Wild rats may have figured out a way to "flea-bomb" their homes. The dusky-footed wood rat, which builds stick houses sometimes taller than 2 meters, likes to place nibbled leaves from California bay trees around its nest. Biologists now think they understand why: In laboratory tests, torn bay leaves turned out to be very toxic to fleas, researchers reported last week at a meeting  of the Animal Behavior Society in Carbondale, Illinois.
In the eastern United States, many wood rats will simply abandon a flea-infested nest. That means they typically have to move and rebuild every 2 weeks, says Arlene Alvarado, a biologist at the University of California, Davis. But wood rats in California have apparently learned to take advantage of the local flora to stay in their homes a lot longer, up to 2 years.
Their secret seems to be the California bay, a tree with pungent leaves whose oil contains chemicals called monoterpenes--the active ingredient in citronella, a mosquito repellent. Richard Hemmes of Vassar College, who collaborates with Alvarado, exposed cat flea eggs to both whole and fragmented bay leaves. While 80% of the eggs exposed to whole leaves survived, none of the eggs exposed to the broken leaves did. Because the West Coast rats leave nibbled bay leaves only near the nest and not in their food piles, Hemmes's group believes that the rats are chewing the leaves not for nutrients but to release monoterpenes. To make sure, they plan to fumigate a rat's nest and see if it continues using the bay leaves.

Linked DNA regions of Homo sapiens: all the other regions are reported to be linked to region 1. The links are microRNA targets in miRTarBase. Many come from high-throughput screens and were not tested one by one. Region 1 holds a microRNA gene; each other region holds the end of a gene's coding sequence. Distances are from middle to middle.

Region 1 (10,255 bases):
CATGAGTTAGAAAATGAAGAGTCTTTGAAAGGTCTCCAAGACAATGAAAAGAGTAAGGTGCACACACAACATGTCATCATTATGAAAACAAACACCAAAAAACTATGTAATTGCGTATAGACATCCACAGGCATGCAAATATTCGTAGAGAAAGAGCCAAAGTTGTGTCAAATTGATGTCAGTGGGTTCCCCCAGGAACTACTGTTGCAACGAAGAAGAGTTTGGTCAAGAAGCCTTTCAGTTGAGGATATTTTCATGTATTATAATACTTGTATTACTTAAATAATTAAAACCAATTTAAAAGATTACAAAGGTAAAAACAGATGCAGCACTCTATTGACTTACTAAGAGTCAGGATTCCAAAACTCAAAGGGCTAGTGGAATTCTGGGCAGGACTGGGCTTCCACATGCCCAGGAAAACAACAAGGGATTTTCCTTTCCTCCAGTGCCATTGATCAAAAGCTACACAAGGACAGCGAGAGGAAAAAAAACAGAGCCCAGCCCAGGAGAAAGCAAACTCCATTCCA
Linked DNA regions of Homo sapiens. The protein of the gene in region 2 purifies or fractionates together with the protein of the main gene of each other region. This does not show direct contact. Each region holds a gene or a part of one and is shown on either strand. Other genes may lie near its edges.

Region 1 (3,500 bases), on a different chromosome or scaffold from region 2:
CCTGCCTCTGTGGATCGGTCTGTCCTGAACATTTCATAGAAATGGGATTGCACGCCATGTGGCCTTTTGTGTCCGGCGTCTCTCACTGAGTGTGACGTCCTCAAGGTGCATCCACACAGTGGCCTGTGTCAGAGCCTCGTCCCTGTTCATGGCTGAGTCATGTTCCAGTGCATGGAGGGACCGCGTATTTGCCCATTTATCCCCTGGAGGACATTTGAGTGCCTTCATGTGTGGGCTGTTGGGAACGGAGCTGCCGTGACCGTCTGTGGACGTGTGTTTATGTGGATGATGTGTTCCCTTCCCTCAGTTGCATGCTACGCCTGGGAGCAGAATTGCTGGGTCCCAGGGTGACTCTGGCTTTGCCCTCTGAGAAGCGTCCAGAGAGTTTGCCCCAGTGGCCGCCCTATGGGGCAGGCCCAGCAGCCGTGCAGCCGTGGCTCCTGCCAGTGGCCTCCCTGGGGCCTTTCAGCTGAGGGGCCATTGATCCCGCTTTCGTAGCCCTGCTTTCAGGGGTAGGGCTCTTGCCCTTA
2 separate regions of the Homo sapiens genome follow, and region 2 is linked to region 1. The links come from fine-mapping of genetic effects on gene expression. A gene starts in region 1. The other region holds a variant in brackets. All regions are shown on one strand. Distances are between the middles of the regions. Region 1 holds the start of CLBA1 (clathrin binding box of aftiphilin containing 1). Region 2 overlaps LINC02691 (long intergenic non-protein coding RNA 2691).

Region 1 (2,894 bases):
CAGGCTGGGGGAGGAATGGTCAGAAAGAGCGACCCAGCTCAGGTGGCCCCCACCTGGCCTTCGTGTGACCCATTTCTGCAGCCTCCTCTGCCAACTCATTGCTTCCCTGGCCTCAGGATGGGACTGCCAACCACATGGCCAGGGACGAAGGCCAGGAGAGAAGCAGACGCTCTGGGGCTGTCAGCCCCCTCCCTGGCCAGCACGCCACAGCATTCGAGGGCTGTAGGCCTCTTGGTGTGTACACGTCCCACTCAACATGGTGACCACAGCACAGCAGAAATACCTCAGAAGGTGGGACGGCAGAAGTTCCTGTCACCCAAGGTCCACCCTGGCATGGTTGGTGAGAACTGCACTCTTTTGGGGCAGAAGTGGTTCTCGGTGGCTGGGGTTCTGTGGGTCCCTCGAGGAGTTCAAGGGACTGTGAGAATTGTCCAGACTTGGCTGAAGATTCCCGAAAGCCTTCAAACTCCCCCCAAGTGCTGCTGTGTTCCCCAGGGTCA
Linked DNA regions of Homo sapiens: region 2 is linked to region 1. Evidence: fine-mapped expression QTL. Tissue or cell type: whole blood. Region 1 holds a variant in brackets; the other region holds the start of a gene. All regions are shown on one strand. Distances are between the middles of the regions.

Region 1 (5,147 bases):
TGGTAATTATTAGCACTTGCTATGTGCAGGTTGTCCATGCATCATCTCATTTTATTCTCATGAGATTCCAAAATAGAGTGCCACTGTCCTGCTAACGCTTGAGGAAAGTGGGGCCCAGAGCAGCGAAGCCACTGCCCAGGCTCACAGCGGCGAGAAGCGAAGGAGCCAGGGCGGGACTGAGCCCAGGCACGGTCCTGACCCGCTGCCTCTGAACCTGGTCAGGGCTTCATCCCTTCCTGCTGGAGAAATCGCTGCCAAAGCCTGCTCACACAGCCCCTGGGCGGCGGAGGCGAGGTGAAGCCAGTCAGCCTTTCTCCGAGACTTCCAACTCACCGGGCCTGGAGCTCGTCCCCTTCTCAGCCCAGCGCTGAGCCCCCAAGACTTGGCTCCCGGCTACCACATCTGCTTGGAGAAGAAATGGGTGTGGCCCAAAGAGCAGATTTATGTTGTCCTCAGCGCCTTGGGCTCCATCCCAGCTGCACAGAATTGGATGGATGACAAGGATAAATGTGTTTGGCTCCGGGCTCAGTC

The finding "seems intriguing," says Doug Gill, an evolutionary ecologist at the University of Maryland, College Park, who has worked on host-parasite interactions. He notes that birds have been observed to place mustard leaves in their nests to ward off pests. But if the rats are indeed using the leaves for pest control, it would be the first known example of a mammal (other than humans) modifying a plant to ward off pests.